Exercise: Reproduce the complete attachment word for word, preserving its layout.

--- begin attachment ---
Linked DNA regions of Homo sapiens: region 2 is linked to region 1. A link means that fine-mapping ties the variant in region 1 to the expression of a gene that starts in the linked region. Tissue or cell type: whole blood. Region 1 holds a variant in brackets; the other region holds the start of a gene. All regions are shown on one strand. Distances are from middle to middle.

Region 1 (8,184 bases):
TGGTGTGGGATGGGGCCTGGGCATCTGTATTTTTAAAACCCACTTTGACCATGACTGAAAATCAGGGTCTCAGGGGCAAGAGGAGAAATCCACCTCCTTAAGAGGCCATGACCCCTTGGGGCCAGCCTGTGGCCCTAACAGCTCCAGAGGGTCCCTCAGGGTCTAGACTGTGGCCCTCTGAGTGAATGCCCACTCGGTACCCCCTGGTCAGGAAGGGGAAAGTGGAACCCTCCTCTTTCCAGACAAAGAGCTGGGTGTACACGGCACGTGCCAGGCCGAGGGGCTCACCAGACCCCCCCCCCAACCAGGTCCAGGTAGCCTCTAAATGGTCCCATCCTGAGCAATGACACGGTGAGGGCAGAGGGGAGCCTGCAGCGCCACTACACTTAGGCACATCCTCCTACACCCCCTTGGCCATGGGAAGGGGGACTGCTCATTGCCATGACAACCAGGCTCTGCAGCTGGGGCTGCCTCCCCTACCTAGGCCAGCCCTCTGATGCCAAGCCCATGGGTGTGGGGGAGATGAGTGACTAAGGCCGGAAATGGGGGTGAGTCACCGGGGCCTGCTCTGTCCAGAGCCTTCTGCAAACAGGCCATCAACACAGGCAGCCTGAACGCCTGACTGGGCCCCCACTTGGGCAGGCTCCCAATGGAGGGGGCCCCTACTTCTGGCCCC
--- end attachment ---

Linked DNA regions of Homo sapiens: region 2 is linked to region 1. A link means that fine-mapping ties the variant in region 1 to the expression of a gene that starts in the linked region. Tissue or cell type: whole blood. Region 1 holds a variant in brackets; the other region holds the start of a gene. All regions are shown on one strand. Distances are from middle to middle.

Region 1 (8,184 bases):
TGGTGTGGGATGGGGCCTGGGCATCTGTATTTTTAAAACCCACTTTGACCATGACTGAAAATCAGGGTCTCAGGGGCAAGAGGAGAAATCCACCTCCTTAAGAGGCCATGACCCCTTGGGGCCAGCCTGTGGCCCTAACAGCTCCAGAGGGTCCCTCAGGGTCTAGACTGTGGCCCTCTGAGTGAATGCCCACTCGGTACCCCCTGGTCAGGAAGGGGAAAGTGGAACCCTCCTCTTTCCAGACAAAGAGCTGGGTGTACACGGCACGTGCCAGGCCGAGGGGCTCACCAGACCCCCCCCCCAACCAGGTCCAGGTAGCCTCTAAATGGTCCCATCCTGAGCAATGACACGGTGAGGGCAGAGGGGAGCCTGCAGCGCCACTACACTTAGGCACATCCTCCTACACCCCCTTGGCCATGGGAAGGGGGACTGCTCATTGCCATGACAACCAGGCTCTGCAGCTGGGGCTGCCTCCCCTACCTAGGCCAGCCCTCTGATGCCAAGCCCATGGGTGTGGGGGAGATGAGTGACTAAGGCCGGAAATGGGGGTGAGTCACCGGGGCCTGCTCTGTCCAGAGCCTTCTGCAAACAGGCCATCAACACAGGCAGCCTGAACGCCTGACTGGGCCCCCACTTGGGCAGGCTCCCAATGGAGGGGGCCCCTACTTCTGGCCCC